May 28, 2010 by 8junebugs
Memere died peacefully on the evening of Pentecost Sunday, surrounded by her children, just after Father O’Donnell delivered her last rites.
From the obituary:
YVONNE M. GINGRAS — Born May 20, 1927, in Cornwall, the eldest of eight children, to Alfred and Irene Rheaume. She received her early education in Cornwall and later graduated from Middlebury Union High School in 1945. She married J. Bernard R. Gingras on September 2, 1946, at St. Mary’s Church of the Assumption in Middlebury.
Together, they farmed the family farm on Snake Mountain Road in Weybridge and raised seven children. Besides being a wife, mother, and grandmother, she was active in Catholic Daughters of America, Home Dem, and 4-H, and she taught catechism for many years. She loved to dance and enjoyed gardening, sewing, quilting, rug hooking, and baking. She was a two-time winner of the Leona Thompson Award for her quilts at the Addison County Fair and Field Days. She made beautiful wedding cakes for over 30 years, taking great pride in their creation.
Yvonne was very devout in her faith and was a lifelong member of St. Mary’s. In her later years, she was Sacristan at the church and took much pleasure in making baptismal bibs.
Yvonne’s biggest joy was her family and having family get-togethers — she rarely turned down a good game of Scrabble, Rummy, or dice with her grandchildren.
Yvonne is survived by her children, Norman and wife, Sandy, of Memphis, Tenn., Paul and his wife, Susan, of Weybridge, Marianne Harcourt and husband, Andy, of Deerfield, Mass., Gary and wife, Suzanne, of Atlanta, Ga., Yvette Wright and husband, Jerry, of Shoreham, Marc and wife, Kathy, of Newport, and Jane Ploof and husband, Scott, of Bristol; 14 grandchildren, five great-grandchildren [and two more on the way], and one great-great-grandchild.
She also leaves behind a sister, Shirley Longchamp, and her husband, Alfred, of Graniteville; two brothers, Gerald Rheaume of Starksboro and Kenneth Rheaume and wife, Loretta, of Bristol; and a sister-in-law, Elizabeth Rheaume, of Cornwall.
She was predeceased by her husband, Bernard ; two brothers, Leo and Lawrence, and two sisters, Betty Jane Robichaud and Barbara Gagnon.
I’m going to say what you’re not supposed to say: I’m not sad. I sat in that church where Memere and I both made our first communions, where my grandparents were married, where my parents were married, and I wasn’t sad. She believed so mightily in her faith that it doesn’t matter how much we’ll miss her or whether I believe in everything the Catholic Church says or does — this was her homecoming, the fulfilled promise that has guided her 83 years, and her reunion with the loves of her life.
Memere expected all the grandchildren to have a role in the Mass. KidBrother and two other grandsons were pallbearers (as well as some distant cousins). Three granddaughters carried the gifts for Communion, and three of us did the readings, the responsorial psalm, and the intercessions (or Prayer for the Faithful). Five of us were missing and very, very missed — two of them are so much a part of my memories in the family and in the church that sometimes it feels like it didn’t happen because they weren’t there. Both are abroad and it’s completely okay that they couldn’t be with us. I just missed them.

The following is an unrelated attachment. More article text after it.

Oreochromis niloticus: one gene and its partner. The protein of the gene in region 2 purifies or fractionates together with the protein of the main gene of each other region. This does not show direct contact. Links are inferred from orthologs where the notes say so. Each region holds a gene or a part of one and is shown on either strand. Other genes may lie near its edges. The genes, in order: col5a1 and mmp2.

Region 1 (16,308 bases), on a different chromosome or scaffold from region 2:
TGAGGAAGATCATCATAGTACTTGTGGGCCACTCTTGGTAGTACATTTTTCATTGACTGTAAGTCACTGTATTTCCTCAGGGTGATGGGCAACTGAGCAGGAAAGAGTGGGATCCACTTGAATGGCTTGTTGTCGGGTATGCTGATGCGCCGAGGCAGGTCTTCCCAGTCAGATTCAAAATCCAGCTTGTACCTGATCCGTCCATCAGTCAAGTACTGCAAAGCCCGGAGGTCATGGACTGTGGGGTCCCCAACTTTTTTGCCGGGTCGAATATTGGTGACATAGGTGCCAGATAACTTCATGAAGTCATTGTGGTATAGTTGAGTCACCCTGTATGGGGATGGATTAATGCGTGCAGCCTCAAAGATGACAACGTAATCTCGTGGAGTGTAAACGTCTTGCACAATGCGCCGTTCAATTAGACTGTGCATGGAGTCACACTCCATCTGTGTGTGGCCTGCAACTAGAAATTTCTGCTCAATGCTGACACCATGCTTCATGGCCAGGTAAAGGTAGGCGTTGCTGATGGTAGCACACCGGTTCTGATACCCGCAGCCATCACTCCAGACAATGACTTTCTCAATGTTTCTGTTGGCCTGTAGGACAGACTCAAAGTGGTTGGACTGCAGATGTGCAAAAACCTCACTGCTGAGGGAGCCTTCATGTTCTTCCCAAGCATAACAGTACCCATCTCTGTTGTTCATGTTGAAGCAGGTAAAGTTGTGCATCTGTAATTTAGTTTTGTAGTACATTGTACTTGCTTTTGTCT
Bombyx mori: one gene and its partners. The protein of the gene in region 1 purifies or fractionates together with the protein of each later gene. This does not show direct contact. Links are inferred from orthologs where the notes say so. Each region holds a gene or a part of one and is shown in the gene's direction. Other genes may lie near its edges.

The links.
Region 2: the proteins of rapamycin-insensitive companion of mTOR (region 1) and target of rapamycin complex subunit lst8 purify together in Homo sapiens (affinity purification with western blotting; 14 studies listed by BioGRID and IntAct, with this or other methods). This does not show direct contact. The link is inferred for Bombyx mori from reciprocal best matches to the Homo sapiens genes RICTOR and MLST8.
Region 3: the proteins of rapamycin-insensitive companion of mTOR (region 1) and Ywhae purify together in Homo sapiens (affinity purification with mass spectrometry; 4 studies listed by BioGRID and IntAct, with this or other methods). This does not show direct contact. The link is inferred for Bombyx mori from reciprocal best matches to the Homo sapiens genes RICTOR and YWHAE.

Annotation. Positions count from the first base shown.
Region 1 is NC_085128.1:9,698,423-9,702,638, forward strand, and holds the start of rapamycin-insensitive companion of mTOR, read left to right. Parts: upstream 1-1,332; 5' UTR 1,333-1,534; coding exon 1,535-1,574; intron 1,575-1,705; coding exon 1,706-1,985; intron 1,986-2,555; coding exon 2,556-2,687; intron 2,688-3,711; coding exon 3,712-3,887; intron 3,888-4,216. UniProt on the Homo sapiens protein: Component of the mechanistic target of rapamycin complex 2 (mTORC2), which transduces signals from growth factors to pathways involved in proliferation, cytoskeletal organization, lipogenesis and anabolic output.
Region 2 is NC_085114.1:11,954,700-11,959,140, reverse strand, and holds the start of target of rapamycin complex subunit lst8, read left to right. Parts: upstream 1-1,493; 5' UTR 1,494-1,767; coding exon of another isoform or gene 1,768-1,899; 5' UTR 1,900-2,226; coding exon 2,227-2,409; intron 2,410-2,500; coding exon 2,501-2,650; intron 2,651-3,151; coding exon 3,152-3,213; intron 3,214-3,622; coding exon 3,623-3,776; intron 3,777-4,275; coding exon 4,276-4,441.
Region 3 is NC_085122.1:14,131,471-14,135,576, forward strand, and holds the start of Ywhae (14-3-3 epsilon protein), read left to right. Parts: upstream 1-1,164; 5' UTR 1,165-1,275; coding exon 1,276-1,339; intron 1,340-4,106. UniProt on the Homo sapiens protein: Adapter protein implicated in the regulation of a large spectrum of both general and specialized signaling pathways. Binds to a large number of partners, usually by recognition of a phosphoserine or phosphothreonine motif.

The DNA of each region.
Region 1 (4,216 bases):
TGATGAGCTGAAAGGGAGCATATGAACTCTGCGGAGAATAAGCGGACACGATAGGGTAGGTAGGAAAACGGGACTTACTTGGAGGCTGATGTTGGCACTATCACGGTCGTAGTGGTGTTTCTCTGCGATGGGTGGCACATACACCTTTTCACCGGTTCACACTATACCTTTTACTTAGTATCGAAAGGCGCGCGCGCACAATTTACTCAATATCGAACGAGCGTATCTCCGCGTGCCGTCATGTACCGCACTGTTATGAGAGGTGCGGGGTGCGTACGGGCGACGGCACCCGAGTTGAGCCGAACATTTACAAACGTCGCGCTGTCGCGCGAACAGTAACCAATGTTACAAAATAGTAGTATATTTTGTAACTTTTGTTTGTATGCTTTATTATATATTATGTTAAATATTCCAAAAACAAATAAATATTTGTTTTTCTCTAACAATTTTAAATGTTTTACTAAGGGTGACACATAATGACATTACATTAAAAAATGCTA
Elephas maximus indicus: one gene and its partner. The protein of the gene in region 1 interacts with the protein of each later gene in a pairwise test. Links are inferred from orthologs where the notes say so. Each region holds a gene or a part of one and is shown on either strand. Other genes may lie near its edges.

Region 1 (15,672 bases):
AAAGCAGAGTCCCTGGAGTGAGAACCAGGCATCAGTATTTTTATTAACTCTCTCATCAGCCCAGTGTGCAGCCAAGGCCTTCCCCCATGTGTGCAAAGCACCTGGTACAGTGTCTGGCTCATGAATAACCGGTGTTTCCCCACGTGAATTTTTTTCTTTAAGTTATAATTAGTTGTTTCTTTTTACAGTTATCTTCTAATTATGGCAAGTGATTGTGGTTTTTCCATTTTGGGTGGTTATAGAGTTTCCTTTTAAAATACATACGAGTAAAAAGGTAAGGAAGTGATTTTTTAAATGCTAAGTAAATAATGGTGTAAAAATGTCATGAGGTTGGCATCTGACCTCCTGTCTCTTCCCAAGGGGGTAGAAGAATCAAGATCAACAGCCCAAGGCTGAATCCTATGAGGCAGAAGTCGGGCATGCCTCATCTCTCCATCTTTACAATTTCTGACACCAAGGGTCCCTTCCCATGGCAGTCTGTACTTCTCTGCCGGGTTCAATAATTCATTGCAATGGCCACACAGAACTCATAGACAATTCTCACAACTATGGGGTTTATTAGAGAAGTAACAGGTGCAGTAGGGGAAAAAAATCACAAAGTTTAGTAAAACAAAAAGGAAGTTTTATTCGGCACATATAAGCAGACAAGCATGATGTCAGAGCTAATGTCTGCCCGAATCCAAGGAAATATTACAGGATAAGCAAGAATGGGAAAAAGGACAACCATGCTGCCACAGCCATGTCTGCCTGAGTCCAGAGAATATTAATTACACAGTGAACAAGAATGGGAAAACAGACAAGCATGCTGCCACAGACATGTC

I’m not sure I’m as devout a Catholic as Memere supposed when she suggested who should do what and why…okay, it’s a safe bet that I’m not. Even so, I found a tremendous amount of comfort in the rituals of the church that was the other half of her life. The liturgy says, “Let us pray with confidence to the Father in the words our Savior gave us,” but it could just as easily be, for us, the words that Memere taught us. Regardless of dogma and politics, it’s incredibly powerful to stand holding hands with a couple of generations of a family, reciting the same words and hoping for the same thing for the one we’ve lost.
My aunts and uncles decided to give me the rosary Memere held in her casket — Mom gave it to her, and they thought it was right for it to come back to me. I don’t really need much else in the way of keepsakes, although there are a few things I would like someday. If I need to feel close to my grandparents, I can walk into any Catholic church in the world and be instantly drawn back to Christmas Eve Mass and the dinner at the farm.
For anyone who wonders why I’m still a Catholic, that’s 80% of the answer.
This was my first proper Catholic burial process: Wake, Funeral Mass, and a graveside goodbye. The wake was difficult for two reasons: First, I’ve never seen a dead body before (the casket was open for family) — they did a lovely job, but I kept watching for her chest to rise with her breath.
Second, my mom did a lot of hair and makeup for funerals over the years. I’m quite sure she expected to do this one. That did make me cry.
So did watching my dad and my aunts and uncles file out of the pews after saying goodbye to their beloved mother. I realized that we now share a secondary bond, and I felt a squeeze on my heart that had nothing to do with losing my grandmother.
(Let’s not diminish the genetic bond, though — according to Boo, I make one of the same faces as her mum. Which is fine, as long as it means I look as good as her mum when I’m 58.)
Still, this is the perfect time to have an enormous family. A couple of years ago, this funeral might have been the first family gathering for me a long time and the people in those pews would have been strangers to me. Instead, I had company on more than half the drive (I picked up Boo in Philly — yay, Philly!), a wide network of shoulders to lean on, and a room full of people with a shared sense of humor and a lot of love for each other.
Even when I’m on my own, I’m not alone. Not even close.
For that, and for the woman who started it all with the love of her life, I’m very grateful.